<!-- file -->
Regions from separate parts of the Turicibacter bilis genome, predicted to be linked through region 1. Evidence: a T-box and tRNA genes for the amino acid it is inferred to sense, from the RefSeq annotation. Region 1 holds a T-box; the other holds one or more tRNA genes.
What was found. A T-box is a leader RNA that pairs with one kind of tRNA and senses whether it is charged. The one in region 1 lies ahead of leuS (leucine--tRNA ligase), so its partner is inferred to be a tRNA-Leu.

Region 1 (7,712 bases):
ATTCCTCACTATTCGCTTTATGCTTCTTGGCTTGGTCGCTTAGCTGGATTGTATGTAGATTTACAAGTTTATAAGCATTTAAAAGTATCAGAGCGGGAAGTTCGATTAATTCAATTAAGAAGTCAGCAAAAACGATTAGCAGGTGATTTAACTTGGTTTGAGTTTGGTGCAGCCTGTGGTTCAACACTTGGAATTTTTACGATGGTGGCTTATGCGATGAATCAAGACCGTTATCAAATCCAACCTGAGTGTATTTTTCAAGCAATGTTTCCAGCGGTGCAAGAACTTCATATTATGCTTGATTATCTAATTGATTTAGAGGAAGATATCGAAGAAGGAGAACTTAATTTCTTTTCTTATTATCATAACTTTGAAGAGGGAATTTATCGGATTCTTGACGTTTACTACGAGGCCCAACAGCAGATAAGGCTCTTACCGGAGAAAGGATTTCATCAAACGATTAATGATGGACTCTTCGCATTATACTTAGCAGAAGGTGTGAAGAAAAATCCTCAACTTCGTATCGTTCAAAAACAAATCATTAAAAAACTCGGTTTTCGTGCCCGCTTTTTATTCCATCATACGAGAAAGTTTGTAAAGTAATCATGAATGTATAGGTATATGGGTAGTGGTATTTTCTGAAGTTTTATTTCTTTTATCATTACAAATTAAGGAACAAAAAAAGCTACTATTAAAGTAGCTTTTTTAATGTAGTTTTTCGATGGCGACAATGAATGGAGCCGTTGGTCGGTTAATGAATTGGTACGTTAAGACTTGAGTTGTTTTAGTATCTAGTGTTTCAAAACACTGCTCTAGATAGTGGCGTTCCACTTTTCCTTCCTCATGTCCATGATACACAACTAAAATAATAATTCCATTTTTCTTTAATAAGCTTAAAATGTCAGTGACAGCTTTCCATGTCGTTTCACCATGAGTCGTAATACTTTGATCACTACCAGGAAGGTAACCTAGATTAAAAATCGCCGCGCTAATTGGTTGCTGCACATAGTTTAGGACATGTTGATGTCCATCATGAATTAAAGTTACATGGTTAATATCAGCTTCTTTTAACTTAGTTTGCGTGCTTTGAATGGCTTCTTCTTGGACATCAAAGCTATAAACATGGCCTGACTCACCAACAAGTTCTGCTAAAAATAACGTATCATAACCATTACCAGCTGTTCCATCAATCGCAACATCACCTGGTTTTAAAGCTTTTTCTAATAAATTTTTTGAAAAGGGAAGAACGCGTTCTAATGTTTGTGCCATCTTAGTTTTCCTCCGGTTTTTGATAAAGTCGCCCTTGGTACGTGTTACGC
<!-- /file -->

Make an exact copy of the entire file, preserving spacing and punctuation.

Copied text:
Regions from separate parts of the Turicibacter bilis genome, predicted to be linked through region 1. Evidence: a T-box and tRNA genes for the amino acid it is inferred to sense, from the RefSeq annotation. Region 1 holds a T-box; the other holds one or more tRNA genes.
What was found. A T-box is a leader RNA that pairs with one kind of tRNA and senses whether it is charged. The one in region 1 lies ahead of leuS (leucine--tRNA ligase), so its partner is inferred to be a tRNA-Leu.

Region 1 (7,712 bases):
ATTCCTCACTATTCGCTTTATGCTTCTTGGCTTGGTCGCTTAGCTGGATTGTATGTAGATTTACAAGTTTATAAGCATTTAAAAGTATCAGAGCGGGAAGTTCGATTAATTCAATTAAGAAGTCAGCAAAAACGATTAGCAGGTGATTTAACTTGGTTTGAGTTTGGTGCAGCCTGTGGTTCAACACTTGGAATTTTTACGATGGTGGCTTATGCGATGAATCAAGACCGTTATCAAATCCAACCTGAGTGTATTTTTCAAGCAATGTTTCCAGCGGTGCAAGAACTTCATATTATGCTTGATTATCTAATTGATTTAGAGGAAGATATCGAAGAAGGAGAACTTAATTTCTTTTCTTATTATCATAACTTTGAAGAGGGAATTTATCGGATTCTTGACGTTTACTACGAGGCCCAACAGCAGATAAGGCTCTTACCGGAGAAAGGATTTCATCAAACGATTAATGATGGACTCTTCGCATTATACTTAGCAGAAGGTGTGAAGAAAAATCCTCAACTTCGTATCGTTCAAAAACAAATCATTAAAAAACTCGGTTTTCGTGCCCGCTTTTTATTCCATCATACGAGAAAGTTTGTAAAGTAATCATGAATGTATAGGTATATGGGTAGTGGTATTTTCTGAAGTTTTATTTCTTTTATCATTACAAATTAAGGAACAAAAAAAGCTACTATTAAAGTAGCTTTTTTAATGTAGTTTTTCGATGGCGACAATGAATGGAGCCGTTGGTCGGTTAATGAATTGGTACGTTAAGACTTGAGTTGTTTTAGTATCTAGTGTTTCAAAACACTGCTCTAGATAGTGGCGTTCCACTTTTCCTTCCTCATGTCCATGATACACAACTAAAATAATAATTCCATTTTTCTTTAATAAGCTTAAAATGTCAGTGACAGCTTTCCATGTCGTTTCACCATGAGTCGTAATACTTTGATCACTACCAGGAAGGTAACCTAGATTAAAAATCGCCGCGCTAATTGGTTGCTGCACATAGTTTAGGACATGTTGATGTCCATCATGAATTAAAGTTACATGGTTAATATCAGCTTCTTTTAACTTAGTTTGCGTGCTTTGAATGGCTTCTTCTTGGACATCAAAGCTATAAACATGGCCTGACTCACCAACAAGTTCTGCTAAAAATAACGTATCATAACCATTACCAGCTGTTCCATCAATCGCAACATCACCTGGTTTTAAAGCTTTTTCTAATAAATTTTTTGAAAAGGGAAGAACGCGTTCTAATGTTTGTGCCATCTTAGTTTTCCTCCGGTTTTTGATAAAGTCGCCCTTGGTACGTGTTACGC